Global Missiology English, Vol 3, No 7 (2010)

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Missio-relational Reading of the Epistle to Romans


A Missio-Relational Reading of Romans:

A Complementary Study to Current Approaches [1]


Enoch Wan


Published in Relational Study April 1, 2010.

Originally published as A Missio-Relational Reading of Romans in Occasional Bulletin, EMS, Vol. 23 No. 1, Winter 2010:1-8




            As a complement to current approaches to the study of Romans, this paper employs a missio-relational reading of the Epistle to Romans.  Missional and relational aspects are highlighted as well as the community orientation (instead of individualistic orientation) of selected passages and themes in Romans.



As a complement to current critical approaches to the study of Romans (e.g. historical-critical, doctrinal, etc.), this study attempts to read the epistle in a missio-relational manner.  This approach will highlight the missional focus and relational aspect of selected passages and themes in Romans, paying particular attention to the community orientation (instead of individualistic orientation).

            Romans is an occasional letter written by Paul, a Jew of second Temple Judaism[2] and the apostle to the gentiles.  Paul wrote Romans in order to address certain internal concerns within the Christian community in Rome, and to introduce himself to them in anticipation of a later mission trip to Spain. 

Even though Paul had a specific, historical reason for writing this letter to the Christians in Rome, it still contains missional and relational elements that can be applied to the contemporary context of post-modern and post-Christian western society.

The methodology of this study is a missio-relational approach as compared to the regular practice of doctrinal-rationalist approach. This is a sequel to earlier works on relationality (Wan 2006a), relational realism paradigm (Wan 2006b) and relational theology and missiology (Wan 2007).


            There is no question that Romans was considered a very significant book of the Bible at the time of the Reformation; this is especially true for the doctrine of justification by faith.  However, text covering the doctrinal topic of justification by faith is found for the most part only in Romans 3:21-5:21.  Taken as a whole, the book of Romans is more missional in nature.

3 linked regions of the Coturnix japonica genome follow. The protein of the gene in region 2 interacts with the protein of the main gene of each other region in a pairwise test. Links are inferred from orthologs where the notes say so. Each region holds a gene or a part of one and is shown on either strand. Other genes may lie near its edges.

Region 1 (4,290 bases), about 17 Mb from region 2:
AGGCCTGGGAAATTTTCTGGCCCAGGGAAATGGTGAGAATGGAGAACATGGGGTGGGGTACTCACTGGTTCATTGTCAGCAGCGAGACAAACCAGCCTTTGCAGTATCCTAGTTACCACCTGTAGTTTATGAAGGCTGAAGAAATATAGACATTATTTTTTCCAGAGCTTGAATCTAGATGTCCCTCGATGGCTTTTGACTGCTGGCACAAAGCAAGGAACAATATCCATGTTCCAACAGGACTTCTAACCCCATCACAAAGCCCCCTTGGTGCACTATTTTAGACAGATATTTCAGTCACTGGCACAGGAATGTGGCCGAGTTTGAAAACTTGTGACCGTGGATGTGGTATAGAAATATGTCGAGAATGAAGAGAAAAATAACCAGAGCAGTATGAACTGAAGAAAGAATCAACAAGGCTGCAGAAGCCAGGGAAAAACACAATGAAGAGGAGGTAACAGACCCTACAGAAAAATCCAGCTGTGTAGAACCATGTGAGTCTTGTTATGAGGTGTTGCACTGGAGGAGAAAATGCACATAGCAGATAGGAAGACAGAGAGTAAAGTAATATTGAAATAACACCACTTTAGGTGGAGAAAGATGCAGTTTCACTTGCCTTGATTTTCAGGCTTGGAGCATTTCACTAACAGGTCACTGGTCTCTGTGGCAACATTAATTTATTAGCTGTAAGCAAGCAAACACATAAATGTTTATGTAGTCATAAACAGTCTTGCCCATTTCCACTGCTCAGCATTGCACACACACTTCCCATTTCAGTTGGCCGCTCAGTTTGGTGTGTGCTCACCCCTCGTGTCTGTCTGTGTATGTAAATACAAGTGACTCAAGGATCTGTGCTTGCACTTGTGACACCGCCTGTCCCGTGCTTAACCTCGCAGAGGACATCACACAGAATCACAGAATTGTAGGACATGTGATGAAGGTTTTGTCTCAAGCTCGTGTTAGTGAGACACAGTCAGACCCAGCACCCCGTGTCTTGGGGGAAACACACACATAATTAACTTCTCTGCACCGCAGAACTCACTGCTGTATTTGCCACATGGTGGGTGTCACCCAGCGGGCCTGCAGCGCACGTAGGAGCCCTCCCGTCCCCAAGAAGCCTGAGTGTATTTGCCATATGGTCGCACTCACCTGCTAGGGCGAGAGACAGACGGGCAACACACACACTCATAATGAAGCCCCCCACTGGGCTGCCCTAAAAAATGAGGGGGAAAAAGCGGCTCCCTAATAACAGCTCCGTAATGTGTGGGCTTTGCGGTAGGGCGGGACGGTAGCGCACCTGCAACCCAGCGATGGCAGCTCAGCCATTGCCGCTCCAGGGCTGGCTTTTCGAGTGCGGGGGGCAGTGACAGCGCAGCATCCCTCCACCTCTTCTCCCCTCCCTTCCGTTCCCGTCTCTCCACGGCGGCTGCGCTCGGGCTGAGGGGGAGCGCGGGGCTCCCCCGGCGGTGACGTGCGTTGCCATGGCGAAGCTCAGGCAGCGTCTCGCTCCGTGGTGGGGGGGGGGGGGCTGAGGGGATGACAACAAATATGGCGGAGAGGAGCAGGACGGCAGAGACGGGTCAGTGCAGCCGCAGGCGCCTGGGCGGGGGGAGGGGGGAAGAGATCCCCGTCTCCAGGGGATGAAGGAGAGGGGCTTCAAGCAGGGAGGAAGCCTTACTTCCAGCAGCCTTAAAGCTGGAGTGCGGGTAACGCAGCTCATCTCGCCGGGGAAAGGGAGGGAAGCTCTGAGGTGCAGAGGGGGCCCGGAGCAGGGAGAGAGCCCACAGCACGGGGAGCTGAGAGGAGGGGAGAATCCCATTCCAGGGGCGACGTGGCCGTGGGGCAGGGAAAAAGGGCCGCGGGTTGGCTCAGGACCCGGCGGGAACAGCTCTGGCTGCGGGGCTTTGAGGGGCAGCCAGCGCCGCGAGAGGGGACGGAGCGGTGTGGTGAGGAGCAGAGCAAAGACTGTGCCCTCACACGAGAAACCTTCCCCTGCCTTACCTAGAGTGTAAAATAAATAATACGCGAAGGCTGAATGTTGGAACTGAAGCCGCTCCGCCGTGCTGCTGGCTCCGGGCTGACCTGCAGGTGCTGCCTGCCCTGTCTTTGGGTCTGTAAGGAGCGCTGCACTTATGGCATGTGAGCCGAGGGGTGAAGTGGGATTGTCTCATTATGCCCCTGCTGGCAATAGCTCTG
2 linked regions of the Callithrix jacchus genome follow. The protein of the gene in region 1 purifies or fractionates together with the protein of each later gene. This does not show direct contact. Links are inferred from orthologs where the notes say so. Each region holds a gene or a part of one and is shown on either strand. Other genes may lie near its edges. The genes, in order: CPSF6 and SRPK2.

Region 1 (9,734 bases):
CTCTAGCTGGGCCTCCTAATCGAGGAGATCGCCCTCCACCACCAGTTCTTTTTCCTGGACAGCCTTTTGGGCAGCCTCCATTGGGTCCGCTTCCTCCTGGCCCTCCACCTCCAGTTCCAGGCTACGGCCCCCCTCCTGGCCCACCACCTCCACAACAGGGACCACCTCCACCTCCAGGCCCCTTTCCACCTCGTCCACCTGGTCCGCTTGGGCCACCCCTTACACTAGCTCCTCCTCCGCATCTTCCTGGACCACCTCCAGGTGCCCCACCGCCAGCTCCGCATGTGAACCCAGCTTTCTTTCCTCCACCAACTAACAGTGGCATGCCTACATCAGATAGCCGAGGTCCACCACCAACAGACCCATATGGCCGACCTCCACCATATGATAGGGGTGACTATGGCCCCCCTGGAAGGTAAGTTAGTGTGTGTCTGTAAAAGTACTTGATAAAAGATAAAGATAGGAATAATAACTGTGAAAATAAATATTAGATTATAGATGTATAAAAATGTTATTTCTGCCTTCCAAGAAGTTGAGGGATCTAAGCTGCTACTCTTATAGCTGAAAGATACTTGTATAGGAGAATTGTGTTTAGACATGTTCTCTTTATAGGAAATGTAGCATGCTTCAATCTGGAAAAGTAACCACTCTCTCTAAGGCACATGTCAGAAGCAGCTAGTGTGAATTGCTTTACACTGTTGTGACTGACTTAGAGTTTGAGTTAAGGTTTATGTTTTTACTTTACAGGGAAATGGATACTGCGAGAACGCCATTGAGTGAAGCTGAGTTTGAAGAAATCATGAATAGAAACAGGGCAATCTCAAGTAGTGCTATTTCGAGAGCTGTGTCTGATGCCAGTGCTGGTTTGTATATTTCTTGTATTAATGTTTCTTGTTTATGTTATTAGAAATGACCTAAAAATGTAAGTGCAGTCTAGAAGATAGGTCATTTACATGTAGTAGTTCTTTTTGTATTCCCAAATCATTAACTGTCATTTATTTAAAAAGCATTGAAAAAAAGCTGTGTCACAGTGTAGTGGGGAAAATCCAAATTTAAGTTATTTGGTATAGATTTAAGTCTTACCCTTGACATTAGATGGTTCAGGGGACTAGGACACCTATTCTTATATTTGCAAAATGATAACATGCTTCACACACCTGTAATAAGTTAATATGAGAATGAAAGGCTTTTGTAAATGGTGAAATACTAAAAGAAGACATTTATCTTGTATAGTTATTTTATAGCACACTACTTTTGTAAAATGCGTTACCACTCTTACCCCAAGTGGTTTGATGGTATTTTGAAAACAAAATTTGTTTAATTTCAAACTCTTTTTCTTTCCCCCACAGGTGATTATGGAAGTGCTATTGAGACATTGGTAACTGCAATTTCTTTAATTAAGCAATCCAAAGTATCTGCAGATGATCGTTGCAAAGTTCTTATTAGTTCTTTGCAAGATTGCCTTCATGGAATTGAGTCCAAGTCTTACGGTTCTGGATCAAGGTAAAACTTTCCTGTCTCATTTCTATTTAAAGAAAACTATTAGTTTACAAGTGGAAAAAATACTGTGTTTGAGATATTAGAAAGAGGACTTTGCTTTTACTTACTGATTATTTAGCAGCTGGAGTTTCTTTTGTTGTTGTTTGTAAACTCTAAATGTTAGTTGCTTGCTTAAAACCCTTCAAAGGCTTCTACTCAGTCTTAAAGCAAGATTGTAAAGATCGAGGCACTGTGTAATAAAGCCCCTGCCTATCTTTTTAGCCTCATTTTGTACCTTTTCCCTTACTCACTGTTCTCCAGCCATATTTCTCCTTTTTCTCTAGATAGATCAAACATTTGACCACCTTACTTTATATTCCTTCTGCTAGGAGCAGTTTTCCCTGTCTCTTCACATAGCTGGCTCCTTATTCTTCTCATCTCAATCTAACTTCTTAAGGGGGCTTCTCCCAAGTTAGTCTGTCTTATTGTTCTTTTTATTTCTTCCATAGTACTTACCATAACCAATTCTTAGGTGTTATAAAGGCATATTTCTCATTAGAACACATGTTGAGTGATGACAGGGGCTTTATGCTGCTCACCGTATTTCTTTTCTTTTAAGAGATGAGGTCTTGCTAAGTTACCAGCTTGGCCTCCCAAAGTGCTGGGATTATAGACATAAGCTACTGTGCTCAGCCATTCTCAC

The beginning and conclusion of Romans contain a consistent emphasis on obedience to the faith among all nations[3] (by apostolic duty, 1:5, and by the prophetic scriptures, 16:26). Paul had a strong motivation to win the Gentiles (Rom 15:15-16) and a strong desire to push on to new frontiers beyond Rome to Spain (Rom 15:19-20, 23-24, 28).


Peter T. OBrien had proposed that from Rom 15:14-33 alone he could identify six distinguishing marks of Pauls missionary activity.[4] Similarly, Steve Strauss (2003) formulated five significant principles for missions strategy from Rom 15:14-33. Dean S. Gilliand (1983) extensively examined the missiological dimension of Romans.


The missiological focus of Romans is the gospel


In Romans, Paul articulated well his understanding of the truth of the gospel

and grace.[5] The main theme of Romans is the gospel with Romans 1:16 as the theme verse. The message of missions in Romans in the prologue is itemized below in terms of the gospel motif:

      The theme is gospel which is called the gospel of Christ (1:16)

      It is also called the gospel of God (1:1)

      It is also called the gospel of his Son (1:9)

      The effect of the gospel -  it is the power of God unto salvation (1:16)

      The target of the gospel is every one that believes (1:16)

      The gospel manifested - the righteousness of God revealed from faith to faith(1:17)

      The missional sequence of the gospel[6] is to the Jew first, and also to the Greek (1:16)


A missiological reading of Romans can be supported by the motif of the Gospel and

can be thematically diagramed, as shown below:


Figure 1 —  The Gospel - Thematic diagram of Romans (Wan 2005:1)

A missiological reading of Romans can also be supported by a thematic diagram of missions as shown below: